Gapiana (ga pee ah’ nah) – n. The unclaimed strip of land between the “you are now leaving” and “welcome to” signs when crossing state lines.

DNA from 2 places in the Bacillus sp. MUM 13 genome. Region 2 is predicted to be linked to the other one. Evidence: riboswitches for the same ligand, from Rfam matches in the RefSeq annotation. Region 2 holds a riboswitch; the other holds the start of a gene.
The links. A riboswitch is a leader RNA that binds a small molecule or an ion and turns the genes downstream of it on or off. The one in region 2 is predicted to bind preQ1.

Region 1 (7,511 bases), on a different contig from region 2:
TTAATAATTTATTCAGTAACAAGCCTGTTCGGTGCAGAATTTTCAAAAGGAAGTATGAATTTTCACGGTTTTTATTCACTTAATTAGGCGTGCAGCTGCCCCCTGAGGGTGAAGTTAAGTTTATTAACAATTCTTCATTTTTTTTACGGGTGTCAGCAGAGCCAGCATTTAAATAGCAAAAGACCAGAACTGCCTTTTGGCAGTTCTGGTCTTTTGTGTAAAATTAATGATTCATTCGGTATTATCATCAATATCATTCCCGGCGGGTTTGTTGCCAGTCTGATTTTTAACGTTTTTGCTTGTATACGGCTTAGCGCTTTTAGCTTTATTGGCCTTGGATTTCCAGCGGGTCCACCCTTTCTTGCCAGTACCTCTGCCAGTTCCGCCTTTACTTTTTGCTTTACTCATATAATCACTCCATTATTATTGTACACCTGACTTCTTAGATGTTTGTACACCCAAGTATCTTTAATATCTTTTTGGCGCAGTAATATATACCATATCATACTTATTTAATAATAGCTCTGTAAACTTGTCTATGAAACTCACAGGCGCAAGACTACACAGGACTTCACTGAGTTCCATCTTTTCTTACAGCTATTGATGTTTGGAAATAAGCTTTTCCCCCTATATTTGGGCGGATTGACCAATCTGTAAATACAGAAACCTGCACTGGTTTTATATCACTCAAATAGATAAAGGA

Traveling season is upon us, and with it many of us are going to slide into Gapiana while driving. On I-95 or I-75, out of the Northeast or the Midwest to the South, or maybe you might take one of the older US highways, like US 231 or US 62, where you can visually see the change from state to state. That is Gapiana. Not having traveled much from East to West, I have not encountered the cross-country Gapiana, but from North to South, it is pretty obvious, especially when going through hills of Kentucky and into Appalachia. Such a vast difference in the geology. Natural differences are not the only things that make up Gapiana. Commercial differences do, too, and there is nowhere better to see that than on the corridor that brings most tourism to the South, I-75. Even Gapiana is filled with billboards advertising attractions that are at least a hundred miles away. I do not know how much of an impact placing “See Rock City” billboards in every inch of space along the Interstate will bring in people to see seven states from Lookout Mountain, but it seems that Gapiana’s sole purpose for existing is to advertise places like these.